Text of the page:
Please remember, we are very new at this. This is an account of what we're observing and doing, NOT a recommendation of what to do. Only time will tell if we're on the right track. So in the meantime, read along, look at the pictures and appreciate all the amazing skills that the BEES possess.
A couple weeks ago, on a very warm and sunny day I looked out the window above my kitchen sink and even from there I could see that something interesting was going on at the upper hive. Thankfully, I had read about bearding and knew that it wasn't a sign that the bees were swarming, it just meant that they were warm inside the hive and needed to cool off themselves (by hanging out outside) and the hive (by fanning at the entrance). We hadn't yet opened the entrance reducer all the way. We were keeping the entrance small so that the new colonies would have some added protection from intruders (giving their guard bees a smaller opening to guard). Needless to say, that evening Jamey opened the entrances to allow them to cool down. Soon after, the hive entrance looked normal again.
Marking the Queen
As I've mentioned before, the queen in the upper hive has been incredibly elusive. Usually, just seeing evidence of eggs would be enough for us to know she's still in there but this hive was booming (building comb and filling it like crazy) so we knew we'd soon need to divide it. If we didn't, we'd risk the bees feeling crowded and deciding to swarm.
So, we purchased a queen marking kit. We decided to make a trip into the hive with the sole purpose of finding and marking her so that she'd be a breeze to locate when we needed to make the divide later on. Here are the parts of the kit we used to mark her.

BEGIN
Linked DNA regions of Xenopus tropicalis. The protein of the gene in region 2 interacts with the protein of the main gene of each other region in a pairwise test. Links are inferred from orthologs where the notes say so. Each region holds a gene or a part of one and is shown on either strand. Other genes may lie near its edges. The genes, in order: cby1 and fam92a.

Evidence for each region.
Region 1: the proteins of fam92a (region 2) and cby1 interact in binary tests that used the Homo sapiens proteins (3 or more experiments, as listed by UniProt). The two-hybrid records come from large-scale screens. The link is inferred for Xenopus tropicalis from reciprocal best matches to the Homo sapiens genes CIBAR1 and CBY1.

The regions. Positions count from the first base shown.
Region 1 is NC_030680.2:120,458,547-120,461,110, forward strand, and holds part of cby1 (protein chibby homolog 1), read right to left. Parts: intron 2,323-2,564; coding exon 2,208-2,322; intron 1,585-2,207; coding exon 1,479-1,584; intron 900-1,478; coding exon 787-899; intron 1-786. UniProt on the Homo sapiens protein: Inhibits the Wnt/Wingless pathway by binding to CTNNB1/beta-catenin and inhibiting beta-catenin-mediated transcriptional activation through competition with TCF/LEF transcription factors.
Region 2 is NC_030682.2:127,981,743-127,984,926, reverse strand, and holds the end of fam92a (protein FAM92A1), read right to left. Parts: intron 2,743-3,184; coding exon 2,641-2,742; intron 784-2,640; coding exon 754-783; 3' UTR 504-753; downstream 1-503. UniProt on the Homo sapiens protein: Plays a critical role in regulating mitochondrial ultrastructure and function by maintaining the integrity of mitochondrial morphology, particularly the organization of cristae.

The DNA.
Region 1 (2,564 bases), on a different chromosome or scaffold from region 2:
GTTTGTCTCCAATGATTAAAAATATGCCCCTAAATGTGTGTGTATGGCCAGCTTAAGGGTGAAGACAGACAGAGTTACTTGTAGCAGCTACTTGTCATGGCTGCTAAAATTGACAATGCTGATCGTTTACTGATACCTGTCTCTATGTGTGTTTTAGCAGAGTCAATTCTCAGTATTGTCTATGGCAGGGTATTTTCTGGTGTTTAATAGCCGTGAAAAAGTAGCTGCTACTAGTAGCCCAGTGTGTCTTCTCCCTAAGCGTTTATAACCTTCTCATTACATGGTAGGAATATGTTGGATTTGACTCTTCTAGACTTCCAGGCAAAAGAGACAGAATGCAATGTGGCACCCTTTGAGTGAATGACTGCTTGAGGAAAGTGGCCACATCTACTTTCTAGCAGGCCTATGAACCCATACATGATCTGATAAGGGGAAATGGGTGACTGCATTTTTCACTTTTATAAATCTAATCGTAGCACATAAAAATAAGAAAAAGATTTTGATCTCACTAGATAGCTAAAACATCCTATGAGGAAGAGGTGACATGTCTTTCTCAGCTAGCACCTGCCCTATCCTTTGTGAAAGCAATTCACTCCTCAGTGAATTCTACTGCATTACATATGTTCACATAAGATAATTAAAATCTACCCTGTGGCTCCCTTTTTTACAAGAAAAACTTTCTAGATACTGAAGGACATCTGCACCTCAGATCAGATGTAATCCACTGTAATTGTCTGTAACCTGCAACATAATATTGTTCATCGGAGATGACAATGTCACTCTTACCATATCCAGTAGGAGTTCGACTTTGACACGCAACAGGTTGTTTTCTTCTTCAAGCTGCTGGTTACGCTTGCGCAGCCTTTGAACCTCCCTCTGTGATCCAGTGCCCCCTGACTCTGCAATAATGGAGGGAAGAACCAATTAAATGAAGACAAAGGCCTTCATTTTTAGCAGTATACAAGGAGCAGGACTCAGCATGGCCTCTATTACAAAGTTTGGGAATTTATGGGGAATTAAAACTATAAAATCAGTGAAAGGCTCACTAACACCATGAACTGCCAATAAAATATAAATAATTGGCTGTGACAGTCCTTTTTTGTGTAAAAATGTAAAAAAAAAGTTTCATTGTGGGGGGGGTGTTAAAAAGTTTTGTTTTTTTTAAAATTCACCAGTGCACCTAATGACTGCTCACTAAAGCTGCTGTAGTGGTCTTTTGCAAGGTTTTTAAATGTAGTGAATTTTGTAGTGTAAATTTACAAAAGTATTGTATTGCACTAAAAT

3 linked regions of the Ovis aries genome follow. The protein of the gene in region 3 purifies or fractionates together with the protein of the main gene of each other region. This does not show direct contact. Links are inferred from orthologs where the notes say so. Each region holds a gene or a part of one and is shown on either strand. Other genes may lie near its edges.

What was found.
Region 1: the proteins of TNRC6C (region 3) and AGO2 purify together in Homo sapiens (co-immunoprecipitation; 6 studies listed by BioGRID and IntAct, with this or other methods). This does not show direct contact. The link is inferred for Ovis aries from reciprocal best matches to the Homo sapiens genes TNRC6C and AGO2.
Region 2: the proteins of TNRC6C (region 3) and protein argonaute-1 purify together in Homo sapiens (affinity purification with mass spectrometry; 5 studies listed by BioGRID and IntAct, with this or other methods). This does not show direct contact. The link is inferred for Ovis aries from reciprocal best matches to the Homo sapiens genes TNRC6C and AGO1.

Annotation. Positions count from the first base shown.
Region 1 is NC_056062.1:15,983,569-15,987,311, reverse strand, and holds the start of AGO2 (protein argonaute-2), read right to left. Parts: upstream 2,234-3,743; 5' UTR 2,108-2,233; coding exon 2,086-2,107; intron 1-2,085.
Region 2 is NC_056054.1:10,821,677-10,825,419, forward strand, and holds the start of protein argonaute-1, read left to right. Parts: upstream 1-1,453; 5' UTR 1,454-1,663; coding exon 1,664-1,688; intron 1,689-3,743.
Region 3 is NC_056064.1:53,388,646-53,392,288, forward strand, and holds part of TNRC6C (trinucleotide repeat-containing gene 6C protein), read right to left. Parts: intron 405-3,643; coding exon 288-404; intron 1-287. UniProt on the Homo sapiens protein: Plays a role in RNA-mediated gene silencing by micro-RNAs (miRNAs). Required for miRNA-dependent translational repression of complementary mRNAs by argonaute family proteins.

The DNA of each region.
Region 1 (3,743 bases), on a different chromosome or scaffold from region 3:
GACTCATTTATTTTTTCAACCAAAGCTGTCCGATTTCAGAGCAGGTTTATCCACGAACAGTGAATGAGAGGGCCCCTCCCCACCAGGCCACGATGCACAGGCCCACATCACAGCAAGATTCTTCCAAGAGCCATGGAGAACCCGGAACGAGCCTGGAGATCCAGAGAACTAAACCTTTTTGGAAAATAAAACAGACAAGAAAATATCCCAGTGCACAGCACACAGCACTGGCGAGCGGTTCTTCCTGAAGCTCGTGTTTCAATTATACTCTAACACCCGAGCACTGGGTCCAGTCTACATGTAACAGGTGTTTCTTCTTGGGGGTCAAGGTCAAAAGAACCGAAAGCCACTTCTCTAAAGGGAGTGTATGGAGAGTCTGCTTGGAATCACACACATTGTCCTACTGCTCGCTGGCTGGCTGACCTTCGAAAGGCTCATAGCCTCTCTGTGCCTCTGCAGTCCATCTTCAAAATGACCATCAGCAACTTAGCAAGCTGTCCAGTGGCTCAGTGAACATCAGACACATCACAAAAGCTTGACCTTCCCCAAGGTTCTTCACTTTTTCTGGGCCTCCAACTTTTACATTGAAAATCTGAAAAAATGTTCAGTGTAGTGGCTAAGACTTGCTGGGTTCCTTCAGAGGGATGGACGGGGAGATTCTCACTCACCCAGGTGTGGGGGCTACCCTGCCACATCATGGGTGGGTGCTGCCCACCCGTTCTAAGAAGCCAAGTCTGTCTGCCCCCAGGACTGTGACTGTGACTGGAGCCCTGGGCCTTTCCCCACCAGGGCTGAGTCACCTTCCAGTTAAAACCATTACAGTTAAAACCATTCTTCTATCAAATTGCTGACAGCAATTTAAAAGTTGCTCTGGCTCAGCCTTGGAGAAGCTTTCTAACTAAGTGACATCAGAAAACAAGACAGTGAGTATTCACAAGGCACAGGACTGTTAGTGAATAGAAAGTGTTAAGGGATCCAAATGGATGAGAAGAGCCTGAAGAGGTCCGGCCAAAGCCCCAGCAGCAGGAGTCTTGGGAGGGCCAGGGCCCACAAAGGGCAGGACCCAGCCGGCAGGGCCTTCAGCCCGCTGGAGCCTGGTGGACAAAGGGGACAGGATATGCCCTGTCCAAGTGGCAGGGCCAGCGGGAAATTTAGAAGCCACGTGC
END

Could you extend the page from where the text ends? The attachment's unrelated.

a queen catcher (looks like a hair clip), a red marker (color matters) and a queen marking tube with foam plunger
Looking for a queen feels like looking for a needle in a haystack. We know we'll get better at this, but particularly with this queen, it feels impossible to find her. Jamey's parents were here this particular weekend and Jamey's mom happened to walk out to the hives and was right there (with no protection on) when we spotted and marked her. For her first time at the hives, she was a brave woman, indeed!
Jamey finally spotted her about midway through the hive. Our first task was not to lose sight of her, the weasel. Then, using the queen catcher, he caught the queen and a few worker bees in the little contraption.
He then allowed the workers to crawl out and I helped slip the queen in the tube, slipping the plunger in behind her so she couldn't get out. Next, we inverted the tube and let her stand on the foam. Very gently, Jamey slid the plunger to the top gently pressing her against the mesh at the top. This kept her nice and still so a dot of red ink could be placed on her thorax (the part of the queen between her head and abdomen).
We held her in the plunger for a few moments to allow the ink to dry before returning her to the hive. You can see that the end of her abdomen is dark- this is what made her hard to find. Our other queen's entire abdomen is very light in color which makes her stand out among the other bees. This queen had some camouflage going on- but no longer! Now, she sports a flashy red dot.
But here's where things got interesting. Instead of just marking her and putting her back into the hive, we ended up doing two things (over that day and the next) that we had no idea we'd be doing this early in our beekeeping adventure. Stay tuned- they need a whole post of their own.Pin It